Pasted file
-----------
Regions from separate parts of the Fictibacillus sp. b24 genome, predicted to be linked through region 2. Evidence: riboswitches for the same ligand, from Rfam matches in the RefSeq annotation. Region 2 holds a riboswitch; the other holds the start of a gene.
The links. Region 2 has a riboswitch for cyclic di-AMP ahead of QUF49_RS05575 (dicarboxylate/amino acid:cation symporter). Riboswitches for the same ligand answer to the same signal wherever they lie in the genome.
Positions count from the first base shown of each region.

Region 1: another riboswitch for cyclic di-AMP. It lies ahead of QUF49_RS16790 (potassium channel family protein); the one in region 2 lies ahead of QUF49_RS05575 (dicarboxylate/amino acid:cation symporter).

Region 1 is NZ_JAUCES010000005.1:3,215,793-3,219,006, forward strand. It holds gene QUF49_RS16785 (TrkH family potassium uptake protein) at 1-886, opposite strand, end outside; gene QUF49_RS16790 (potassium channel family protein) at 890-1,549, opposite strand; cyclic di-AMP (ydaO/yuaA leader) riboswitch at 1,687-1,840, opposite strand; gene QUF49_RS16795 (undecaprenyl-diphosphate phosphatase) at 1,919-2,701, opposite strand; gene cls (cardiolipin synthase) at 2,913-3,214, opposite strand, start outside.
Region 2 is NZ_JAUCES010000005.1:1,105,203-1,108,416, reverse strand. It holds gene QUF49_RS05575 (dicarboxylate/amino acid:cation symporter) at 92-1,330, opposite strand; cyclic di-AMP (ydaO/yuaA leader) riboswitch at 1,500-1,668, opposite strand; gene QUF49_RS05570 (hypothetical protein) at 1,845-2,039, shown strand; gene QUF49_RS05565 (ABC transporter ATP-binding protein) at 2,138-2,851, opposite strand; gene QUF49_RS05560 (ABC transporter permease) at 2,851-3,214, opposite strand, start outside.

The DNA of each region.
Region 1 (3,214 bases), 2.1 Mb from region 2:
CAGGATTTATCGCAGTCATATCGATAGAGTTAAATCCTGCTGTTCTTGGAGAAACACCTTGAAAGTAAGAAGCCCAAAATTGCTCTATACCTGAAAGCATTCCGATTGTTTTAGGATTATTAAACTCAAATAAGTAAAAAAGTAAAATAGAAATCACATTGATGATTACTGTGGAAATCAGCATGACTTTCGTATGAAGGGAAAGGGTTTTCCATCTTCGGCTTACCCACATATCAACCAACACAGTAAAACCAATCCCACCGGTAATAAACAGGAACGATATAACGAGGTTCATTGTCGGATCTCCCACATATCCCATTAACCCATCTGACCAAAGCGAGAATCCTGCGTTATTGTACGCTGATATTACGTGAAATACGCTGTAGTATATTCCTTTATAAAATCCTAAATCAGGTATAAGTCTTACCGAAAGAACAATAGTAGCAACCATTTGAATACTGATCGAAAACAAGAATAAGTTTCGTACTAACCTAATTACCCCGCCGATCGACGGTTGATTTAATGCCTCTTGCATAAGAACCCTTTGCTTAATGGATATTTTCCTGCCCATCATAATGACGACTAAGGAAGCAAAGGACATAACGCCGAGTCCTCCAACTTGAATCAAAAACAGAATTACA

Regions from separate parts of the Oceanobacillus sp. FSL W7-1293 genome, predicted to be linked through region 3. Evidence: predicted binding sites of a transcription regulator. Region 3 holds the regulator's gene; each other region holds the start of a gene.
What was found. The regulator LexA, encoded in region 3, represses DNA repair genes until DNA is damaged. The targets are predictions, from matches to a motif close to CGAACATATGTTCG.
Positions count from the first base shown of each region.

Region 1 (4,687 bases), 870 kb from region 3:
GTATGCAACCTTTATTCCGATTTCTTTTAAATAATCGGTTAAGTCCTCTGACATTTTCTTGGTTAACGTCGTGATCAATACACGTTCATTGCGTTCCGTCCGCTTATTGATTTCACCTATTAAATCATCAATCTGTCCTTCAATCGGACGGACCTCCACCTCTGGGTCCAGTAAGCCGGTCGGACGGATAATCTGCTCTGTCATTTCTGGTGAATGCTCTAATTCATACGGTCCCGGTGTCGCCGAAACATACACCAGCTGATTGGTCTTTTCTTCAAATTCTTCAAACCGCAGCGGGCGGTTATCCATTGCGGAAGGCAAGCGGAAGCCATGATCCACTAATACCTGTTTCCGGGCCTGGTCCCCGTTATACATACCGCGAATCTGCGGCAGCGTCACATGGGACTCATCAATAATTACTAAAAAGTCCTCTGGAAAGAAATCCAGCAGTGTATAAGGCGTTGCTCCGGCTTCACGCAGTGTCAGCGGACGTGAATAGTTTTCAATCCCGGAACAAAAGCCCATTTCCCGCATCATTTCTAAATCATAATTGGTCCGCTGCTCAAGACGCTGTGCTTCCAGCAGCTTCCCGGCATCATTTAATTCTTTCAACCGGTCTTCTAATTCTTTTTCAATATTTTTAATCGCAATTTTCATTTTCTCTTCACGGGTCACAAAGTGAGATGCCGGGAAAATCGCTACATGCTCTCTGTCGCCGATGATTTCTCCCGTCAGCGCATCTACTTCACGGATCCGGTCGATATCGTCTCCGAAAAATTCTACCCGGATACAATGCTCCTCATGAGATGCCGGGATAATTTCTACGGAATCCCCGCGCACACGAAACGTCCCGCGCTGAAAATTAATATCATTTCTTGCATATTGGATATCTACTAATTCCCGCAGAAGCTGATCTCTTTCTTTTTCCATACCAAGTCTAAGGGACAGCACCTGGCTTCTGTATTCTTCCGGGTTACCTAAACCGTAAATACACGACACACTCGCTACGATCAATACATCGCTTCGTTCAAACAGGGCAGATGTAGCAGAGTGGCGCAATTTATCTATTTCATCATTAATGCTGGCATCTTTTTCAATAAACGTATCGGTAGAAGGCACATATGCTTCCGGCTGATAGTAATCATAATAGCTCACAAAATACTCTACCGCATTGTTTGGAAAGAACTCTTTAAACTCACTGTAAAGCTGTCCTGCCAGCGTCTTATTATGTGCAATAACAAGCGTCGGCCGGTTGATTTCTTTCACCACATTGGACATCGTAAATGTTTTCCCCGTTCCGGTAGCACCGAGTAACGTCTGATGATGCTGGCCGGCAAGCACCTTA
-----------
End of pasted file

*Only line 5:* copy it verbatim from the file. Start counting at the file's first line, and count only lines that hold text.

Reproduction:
Region 1 is NZ_JAUCES010000005.1:3,215,793-3,219,006, forward strand. It holds gene QUF49_RS16785 (TrkH family potassium uptake protein) at 1-886, opposite strand, end outside; gene QUF49_RS16790 (potassium channel family protein) at 890-1,549, opposite strand; cyclic di-AMP (ydaO/yuaA leader) riboswitch at 1,687-1,840, opposite strand; gene QUF49_RS16795 (undecaprenyl-diphosphate phosphatase) at 1,919-2,701, opposite strand; gene cls (cardiolipin synthase) at 2,913-3,214, opposite strand, start outside.